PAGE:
SQM is proud to share some of our Customer Contact Channel Usage and Experience Research with you. The research data reveals 20% of customers who used a call center did so because a self-service contact channel failed. In other words, the customer who used two or more contact channels to resolve the same inquiry expected the first channel to resolve their inquiry or problem; however, the self-service channel failed resulting in the customer having to use the call center to resolve their inquiry or problem. The research data also revealed that 37% of customers use two or more contact channels simultaneously to resolve an inquiry or problem. For example, a customer used the web channel while at the same time talking to a customer service representative (CSR). Many SQM clients consider customers using two channels at the same time to resolve an inquiry or problem as a ‘channel assistance practice’. Interestingly, when customers use two channels concurrently to resolve an inquiry or problem, 62% of the time it is the web and call center channels, which is by far the most popular combination of channels being used. The big difference between ‘self-service channel failure’ resulting in having to use the call center to resolve their inquiry or problem and ‘simultaneous channel usage’ is that with ‘simultaneous channel usage’ most customers do not expect one of the channels to resolve their inquiry or problem. Put differently, customers just used one of the channels as an aid to resolve their inquiry or problem. So, when the simultaneous combination is web and call center channels, then the web channel is the aiding channel to resolve their inquiry or problem, and the call center is the channel customers expect will be able to resolve their inquiry or problem.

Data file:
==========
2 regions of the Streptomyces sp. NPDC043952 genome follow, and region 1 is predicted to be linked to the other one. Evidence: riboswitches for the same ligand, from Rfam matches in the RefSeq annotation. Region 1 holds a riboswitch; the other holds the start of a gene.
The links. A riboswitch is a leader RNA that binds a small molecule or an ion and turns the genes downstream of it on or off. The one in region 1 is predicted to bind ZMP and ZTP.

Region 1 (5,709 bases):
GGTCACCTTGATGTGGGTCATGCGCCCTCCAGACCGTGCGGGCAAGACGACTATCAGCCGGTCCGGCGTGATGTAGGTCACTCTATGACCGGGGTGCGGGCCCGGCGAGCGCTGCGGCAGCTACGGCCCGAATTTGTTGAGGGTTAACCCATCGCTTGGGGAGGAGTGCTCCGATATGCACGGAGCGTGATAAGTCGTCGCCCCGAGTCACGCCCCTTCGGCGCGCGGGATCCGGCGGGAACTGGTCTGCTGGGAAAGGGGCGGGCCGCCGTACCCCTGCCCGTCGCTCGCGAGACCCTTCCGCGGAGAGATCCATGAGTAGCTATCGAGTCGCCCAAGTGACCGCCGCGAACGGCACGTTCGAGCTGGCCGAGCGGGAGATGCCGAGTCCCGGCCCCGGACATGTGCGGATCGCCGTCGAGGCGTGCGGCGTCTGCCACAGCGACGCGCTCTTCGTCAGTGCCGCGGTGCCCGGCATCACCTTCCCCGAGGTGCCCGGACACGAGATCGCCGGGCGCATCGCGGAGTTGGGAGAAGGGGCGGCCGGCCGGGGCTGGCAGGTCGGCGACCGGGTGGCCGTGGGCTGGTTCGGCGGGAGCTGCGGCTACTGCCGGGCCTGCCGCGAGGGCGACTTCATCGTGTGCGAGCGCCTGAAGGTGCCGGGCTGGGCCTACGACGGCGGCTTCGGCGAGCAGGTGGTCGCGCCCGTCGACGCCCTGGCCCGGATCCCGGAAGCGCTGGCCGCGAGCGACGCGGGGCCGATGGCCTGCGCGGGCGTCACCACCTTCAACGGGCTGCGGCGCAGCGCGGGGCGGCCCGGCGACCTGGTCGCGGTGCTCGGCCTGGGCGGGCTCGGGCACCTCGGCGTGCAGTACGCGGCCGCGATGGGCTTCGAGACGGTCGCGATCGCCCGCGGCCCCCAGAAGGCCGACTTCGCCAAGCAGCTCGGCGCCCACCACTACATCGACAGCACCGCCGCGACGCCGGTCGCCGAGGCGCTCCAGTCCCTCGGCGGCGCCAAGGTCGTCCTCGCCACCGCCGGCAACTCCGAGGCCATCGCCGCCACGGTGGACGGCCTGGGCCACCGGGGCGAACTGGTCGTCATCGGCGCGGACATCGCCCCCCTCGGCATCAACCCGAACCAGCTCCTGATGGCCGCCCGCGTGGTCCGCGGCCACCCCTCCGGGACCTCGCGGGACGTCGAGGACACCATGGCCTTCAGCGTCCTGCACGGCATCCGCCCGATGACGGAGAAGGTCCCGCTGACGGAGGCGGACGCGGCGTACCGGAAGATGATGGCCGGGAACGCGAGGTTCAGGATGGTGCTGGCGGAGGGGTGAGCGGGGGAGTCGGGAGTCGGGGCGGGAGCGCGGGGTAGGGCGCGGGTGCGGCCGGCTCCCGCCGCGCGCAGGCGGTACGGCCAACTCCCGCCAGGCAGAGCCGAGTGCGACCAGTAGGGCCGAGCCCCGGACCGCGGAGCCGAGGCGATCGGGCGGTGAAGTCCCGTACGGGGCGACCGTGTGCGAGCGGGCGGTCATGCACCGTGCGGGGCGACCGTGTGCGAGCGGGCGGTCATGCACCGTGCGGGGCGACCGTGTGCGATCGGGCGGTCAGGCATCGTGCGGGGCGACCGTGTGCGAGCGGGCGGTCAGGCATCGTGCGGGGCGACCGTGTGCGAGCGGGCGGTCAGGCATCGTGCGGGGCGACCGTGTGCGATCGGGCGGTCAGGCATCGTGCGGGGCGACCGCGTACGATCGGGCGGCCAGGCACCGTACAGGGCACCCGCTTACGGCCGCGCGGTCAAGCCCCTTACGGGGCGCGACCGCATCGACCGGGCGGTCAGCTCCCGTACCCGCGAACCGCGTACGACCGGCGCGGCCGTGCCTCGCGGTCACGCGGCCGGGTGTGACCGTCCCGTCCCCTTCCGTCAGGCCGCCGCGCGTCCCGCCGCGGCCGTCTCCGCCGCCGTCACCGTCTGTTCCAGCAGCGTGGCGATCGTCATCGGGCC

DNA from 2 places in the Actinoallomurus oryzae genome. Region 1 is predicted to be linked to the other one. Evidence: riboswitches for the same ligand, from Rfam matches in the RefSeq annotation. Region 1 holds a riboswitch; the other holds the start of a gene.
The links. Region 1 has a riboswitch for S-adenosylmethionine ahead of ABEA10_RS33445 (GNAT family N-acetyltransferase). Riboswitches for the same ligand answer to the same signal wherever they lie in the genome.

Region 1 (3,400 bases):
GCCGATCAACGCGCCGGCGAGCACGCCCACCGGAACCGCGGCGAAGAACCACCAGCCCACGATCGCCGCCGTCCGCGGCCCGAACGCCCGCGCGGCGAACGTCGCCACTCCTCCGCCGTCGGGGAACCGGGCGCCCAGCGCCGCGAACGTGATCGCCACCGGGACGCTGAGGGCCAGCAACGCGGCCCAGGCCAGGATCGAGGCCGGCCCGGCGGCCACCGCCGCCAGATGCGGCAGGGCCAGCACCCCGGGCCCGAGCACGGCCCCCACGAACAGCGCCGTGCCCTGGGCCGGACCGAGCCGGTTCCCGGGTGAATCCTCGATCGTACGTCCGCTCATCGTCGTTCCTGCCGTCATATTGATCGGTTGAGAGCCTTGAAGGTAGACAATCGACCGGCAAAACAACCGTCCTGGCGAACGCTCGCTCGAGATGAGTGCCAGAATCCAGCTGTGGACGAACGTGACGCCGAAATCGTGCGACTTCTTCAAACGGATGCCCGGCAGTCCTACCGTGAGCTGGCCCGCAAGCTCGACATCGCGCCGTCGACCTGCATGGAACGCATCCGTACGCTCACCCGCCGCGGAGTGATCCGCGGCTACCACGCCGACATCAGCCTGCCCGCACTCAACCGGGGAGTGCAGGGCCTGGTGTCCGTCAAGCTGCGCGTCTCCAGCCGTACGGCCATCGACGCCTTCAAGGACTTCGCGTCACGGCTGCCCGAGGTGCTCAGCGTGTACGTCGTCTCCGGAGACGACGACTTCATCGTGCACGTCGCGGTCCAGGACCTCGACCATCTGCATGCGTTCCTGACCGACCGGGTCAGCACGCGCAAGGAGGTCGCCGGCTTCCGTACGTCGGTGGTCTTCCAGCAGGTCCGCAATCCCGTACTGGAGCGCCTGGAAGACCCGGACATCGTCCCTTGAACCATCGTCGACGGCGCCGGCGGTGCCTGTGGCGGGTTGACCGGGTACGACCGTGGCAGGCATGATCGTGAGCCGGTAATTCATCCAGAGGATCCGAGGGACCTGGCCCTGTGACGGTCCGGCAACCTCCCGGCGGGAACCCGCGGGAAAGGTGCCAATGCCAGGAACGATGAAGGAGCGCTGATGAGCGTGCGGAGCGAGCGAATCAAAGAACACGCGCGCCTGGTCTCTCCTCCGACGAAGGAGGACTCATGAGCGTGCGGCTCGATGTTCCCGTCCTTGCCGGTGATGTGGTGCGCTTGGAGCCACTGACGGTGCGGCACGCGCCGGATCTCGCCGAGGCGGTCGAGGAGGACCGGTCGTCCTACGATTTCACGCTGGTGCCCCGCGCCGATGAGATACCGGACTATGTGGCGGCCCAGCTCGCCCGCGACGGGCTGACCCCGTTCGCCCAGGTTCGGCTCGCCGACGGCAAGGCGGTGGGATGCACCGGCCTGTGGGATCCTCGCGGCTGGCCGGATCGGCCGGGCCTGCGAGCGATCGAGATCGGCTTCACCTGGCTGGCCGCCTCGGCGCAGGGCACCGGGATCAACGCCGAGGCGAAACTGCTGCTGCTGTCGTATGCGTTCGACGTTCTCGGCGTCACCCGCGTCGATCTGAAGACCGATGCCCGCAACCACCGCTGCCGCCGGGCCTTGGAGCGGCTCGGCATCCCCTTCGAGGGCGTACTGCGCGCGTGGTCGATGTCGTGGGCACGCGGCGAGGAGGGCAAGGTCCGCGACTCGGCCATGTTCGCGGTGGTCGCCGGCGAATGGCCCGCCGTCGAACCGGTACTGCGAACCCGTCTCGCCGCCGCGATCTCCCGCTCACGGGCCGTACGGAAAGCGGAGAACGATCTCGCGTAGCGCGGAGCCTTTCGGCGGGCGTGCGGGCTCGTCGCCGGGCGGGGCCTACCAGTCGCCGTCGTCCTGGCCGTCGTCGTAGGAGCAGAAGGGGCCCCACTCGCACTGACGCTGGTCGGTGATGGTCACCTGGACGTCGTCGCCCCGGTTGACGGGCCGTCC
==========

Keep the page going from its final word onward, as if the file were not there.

Customer Contact Channel Usage, customer experience, customer satisfaction, contact channel, sqm group
Given that at least 20% of call center customers use two or more contact channels to resolve the same inquiry or problem because of a self-service channel failure, and 37% of customers use two or more channels at the same time to resolve an inquiry or problem, it should be viewed as essential to understand the customer’s entire contact channels experience if an organization wants to improve Csat. Of the organizations SQM works with that are trying to improve the experience for customers who use two or more contact channels to resolve the same inquiry or problem, many are using an omni-channel strategy. At its core, an omni-channel practice is an integrated customer service approach that provides the customer with a seamless experience to resolve their inquiry or problem. For example, a customer can be shopping online and then decides to phone the call center. With an omni-channel practice, the CSR sees all of the customer’s online information resulting in the customer not having to start their transaction from the beginning; therefore, making it a seamless experience. There is much confusion in the industry on identifying the differences between multi-channel and omni-channel from a customer experience point of view. Essentially, it comes down to the depth of the integration of in terms of people, process and technology within the contact center. To help clarify customer experience differences between the contact channel operating practices, SQM has developed the following definitions: